The bumpy road towards ATI: whose reality counts?


The Access to Information (ATI) Bill has in the recent weeks ignited a fierce debate characterized by finger pointing and ultimatums, more especially when it dawned upon the proponents of the bill that government was not going to table it during the current sitting of Parliament.

The Media Institute of Southern Africa-Malawi Chapter (Misa- Malawi) which has over the years championed the Bill is accusing the government of developing cold feet over the bill while on the other hand government insists that it needs a lot of time to scrunitise the bill. Joining the fray are various civil society organisations and the opposition who have blatantly accused government of being afraid to pass the ATI Bill because, according to them, it has so many skeletons in the cupboard which if brought in the limelight would put it in disrepute.

As expected, development partners have added their voice to the discourse by attaching ATI to aid!


If the ATI bill were tabled in this current Parliament meeting and later assented to by the State President, Malawi would have become that fifth Southern African country to adopt an access to information law, joining 15 countries on the continent that have specifically passed a law guaranteeing the right to access information.

Looking at the Access to Information Bill from a layman’s point of view, one cannot dispute the fact that this is one of the finest documents that Malawi has ever had. The bill once passed into an act is going to “promote transparency and accountability of public officers and officials of other information holders; increase participatory democracy and development, promote good governance, combat corruption and facilitate efficiency in public services and businesses; and provide matters connected with or incidental to the foregoing.”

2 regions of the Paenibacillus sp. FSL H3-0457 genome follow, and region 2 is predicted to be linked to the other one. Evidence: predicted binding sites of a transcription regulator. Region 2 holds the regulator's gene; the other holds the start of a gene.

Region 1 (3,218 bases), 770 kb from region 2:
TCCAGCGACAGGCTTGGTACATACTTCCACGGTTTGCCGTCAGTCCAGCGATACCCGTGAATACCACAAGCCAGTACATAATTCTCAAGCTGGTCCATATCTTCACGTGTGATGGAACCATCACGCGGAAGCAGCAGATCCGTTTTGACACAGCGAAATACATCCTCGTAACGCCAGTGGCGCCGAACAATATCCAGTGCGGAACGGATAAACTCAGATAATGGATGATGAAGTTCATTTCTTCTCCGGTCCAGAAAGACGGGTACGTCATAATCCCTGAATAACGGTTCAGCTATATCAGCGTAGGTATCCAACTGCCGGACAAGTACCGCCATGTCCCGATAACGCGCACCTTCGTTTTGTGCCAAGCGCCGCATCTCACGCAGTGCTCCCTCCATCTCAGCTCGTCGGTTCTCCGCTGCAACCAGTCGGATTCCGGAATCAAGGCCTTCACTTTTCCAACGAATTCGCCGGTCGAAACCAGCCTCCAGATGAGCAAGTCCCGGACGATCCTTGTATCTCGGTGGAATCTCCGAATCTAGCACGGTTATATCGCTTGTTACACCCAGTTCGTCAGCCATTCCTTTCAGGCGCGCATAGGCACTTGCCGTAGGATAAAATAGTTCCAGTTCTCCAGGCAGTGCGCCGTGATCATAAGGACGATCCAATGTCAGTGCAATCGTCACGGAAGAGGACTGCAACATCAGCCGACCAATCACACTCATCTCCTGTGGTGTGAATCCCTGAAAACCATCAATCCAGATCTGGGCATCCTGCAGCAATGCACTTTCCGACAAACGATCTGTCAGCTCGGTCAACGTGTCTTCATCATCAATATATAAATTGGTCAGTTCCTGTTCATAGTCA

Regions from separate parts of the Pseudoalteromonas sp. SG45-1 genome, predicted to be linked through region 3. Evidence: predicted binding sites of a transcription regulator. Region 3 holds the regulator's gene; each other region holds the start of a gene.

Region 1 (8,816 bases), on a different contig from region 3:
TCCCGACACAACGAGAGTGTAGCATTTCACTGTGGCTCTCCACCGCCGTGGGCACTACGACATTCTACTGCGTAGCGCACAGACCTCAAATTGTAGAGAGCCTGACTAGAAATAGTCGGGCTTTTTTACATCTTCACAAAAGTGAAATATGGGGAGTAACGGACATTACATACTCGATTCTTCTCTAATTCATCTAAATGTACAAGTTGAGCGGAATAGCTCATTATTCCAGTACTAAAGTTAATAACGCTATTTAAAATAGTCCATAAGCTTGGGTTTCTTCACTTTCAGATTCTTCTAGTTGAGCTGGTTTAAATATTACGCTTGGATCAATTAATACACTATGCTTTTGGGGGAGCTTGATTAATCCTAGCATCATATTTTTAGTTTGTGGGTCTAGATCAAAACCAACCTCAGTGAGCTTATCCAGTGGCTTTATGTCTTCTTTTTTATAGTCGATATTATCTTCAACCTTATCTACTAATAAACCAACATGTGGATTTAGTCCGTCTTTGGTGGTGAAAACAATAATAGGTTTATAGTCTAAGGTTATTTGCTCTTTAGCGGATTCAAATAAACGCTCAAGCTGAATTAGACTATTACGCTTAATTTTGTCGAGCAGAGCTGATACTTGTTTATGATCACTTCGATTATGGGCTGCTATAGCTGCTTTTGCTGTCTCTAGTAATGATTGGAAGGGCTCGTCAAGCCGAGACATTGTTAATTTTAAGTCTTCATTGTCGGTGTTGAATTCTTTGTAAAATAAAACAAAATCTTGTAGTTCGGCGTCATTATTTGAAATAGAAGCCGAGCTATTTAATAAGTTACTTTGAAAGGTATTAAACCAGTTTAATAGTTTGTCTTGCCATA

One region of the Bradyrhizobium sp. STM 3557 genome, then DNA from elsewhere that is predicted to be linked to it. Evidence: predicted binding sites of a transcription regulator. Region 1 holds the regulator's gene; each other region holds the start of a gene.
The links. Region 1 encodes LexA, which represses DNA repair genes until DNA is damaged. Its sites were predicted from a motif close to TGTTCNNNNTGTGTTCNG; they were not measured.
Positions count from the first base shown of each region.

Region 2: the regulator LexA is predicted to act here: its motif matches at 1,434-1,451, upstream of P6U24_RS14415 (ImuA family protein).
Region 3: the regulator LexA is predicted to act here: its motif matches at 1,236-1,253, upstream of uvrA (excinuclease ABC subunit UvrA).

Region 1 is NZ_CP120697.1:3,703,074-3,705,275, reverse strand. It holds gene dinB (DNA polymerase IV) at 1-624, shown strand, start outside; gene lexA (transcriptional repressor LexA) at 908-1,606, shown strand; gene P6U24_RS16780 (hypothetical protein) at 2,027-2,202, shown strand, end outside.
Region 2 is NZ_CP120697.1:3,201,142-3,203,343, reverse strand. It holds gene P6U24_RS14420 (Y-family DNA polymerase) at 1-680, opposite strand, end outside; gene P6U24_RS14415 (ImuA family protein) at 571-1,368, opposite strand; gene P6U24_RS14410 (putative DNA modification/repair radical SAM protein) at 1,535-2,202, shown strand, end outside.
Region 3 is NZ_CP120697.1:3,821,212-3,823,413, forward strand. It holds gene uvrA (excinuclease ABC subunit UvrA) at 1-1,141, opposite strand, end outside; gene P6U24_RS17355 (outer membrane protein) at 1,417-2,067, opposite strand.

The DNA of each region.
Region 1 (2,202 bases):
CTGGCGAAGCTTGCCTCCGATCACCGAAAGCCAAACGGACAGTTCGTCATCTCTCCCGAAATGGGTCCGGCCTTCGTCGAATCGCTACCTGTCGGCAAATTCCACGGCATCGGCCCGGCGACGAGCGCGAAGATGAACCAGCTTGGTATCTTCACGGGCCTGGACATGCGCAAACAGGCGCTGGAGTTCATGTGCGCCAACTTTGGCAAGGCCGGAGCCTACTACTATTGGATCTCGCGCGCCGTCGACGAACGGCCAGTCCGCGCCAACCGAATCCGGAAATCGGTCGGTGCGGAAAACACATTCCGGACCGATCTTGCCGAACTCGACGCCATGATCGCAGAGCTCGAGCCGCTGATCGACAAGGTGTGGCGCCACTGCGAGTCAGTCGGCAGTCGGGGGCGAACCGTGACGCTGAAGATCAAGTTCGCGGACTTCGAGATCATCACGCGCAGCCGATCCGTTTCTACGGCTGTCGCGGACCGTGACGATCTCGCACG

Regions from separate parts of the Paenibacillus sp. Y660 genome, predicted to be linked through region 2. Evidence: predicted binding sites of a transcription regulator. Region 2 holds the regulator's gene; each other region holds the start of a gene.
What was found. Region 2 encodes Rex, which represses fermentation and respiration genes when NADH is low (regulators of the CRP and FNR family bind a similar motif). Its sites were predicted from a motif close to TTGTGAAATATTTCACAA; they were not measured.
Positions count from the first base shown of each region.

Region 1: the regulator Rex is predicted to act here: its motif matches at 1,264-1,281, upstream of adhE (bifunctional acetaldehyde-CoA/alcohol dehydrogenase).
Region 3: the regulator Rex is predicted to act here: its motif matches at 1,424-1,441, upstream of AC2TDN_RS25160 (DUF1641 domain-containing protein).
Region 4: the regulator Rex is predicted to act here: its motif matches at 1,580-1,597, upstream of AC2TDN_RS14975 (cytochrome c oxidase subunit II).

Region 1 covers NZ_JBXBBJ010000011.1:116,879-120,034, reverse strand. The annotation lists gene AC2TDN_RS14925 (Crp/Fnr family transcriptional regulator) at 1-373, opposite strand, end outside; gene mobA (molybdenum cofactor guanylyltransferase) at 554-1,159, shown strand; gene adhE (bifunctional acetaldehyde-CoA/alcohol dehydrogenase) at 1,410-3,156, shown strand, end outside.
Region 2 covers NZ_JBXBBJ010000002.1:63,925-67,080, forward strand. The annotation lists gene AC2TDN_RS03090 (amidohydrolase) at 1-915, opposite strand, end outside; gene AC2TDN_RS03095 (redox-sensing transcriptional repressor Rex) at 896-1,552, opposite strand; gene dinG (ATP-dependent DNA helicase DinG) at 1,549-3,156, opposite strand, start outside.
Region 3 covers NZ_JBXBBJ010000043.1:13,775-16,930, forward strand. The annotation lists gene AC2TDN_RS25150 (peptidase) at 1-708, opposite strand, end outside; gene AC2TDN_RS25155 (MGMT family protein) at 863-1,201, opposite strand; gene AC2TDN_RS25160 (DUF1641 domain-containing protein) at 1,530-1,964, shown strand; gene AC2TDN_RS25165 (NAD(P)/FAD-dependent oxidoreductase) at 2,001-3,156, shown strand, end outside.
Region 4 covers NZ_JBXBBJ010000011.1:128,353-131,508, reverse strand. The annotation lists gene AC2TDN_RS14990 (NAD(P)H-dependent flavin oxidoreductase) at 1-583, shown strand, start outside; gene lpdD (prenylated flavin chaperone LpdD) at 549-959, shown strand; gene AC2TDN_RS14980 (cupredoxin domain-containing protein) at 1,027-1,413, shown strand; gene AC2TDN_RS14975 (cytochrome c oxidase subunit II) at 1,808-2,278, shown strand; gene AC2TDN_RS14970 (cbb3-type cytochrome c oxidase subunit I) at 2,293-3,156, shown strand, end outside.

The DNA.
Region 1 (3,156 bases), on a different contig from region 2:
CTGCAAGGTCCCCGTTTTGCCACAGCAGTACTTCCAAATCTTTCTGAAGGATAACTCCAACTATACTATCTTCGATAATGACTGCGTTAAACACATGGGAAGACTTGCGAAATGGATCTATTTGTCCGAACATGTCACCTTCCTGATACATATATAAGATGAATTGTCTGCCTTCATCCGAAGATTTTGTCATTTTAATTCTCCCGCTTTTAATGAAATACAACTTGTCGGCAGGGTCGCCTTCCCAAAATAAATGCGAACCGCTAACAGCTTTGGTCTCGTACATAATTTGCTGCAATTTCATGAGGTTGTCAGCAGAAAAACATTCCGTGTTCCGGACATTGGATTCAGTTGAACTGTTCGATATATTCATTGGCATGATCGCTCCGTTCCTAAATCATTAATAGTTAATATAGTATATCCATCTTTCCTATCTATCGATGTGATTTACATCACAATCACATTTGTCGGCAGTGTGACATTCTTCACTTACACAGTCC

And considering the extent to which this piece of legislation would guarantee people’s freedom to access information once passed into law, I am sure every Malawian would have loved if this piece of legislation were passed into law yesterday.


Whether government has taken too long or not to pass it into law is beyond the scope of this discussion. Suffice it to say that the ATI Bill is suffering from the very same problem it intends to serve: lack of proper information from either side for efficient decision making, as situation which is creating that aura of mistrust and uncertainty. A critical examination of the current debate gives an impression that the public relations machinery that is being engaged on both sides has not been effective to the extent that it has created information lapses and at the same time misinformation with regard to some aspects that the ATI is supposed to address.

The problem with misinformation is that it can sometimes create unnecessary fears. Firstly, utterances from some proponents of ATI that government does not want to have ATI bill passed into law because it has some skeletons in the cupboard that would be exposed simply reveals some lapses with regard to civic education on what exactly the bill is all about. Unfortunately, failure by government PR machinery to articulate its position on ATI has fueled these speculations.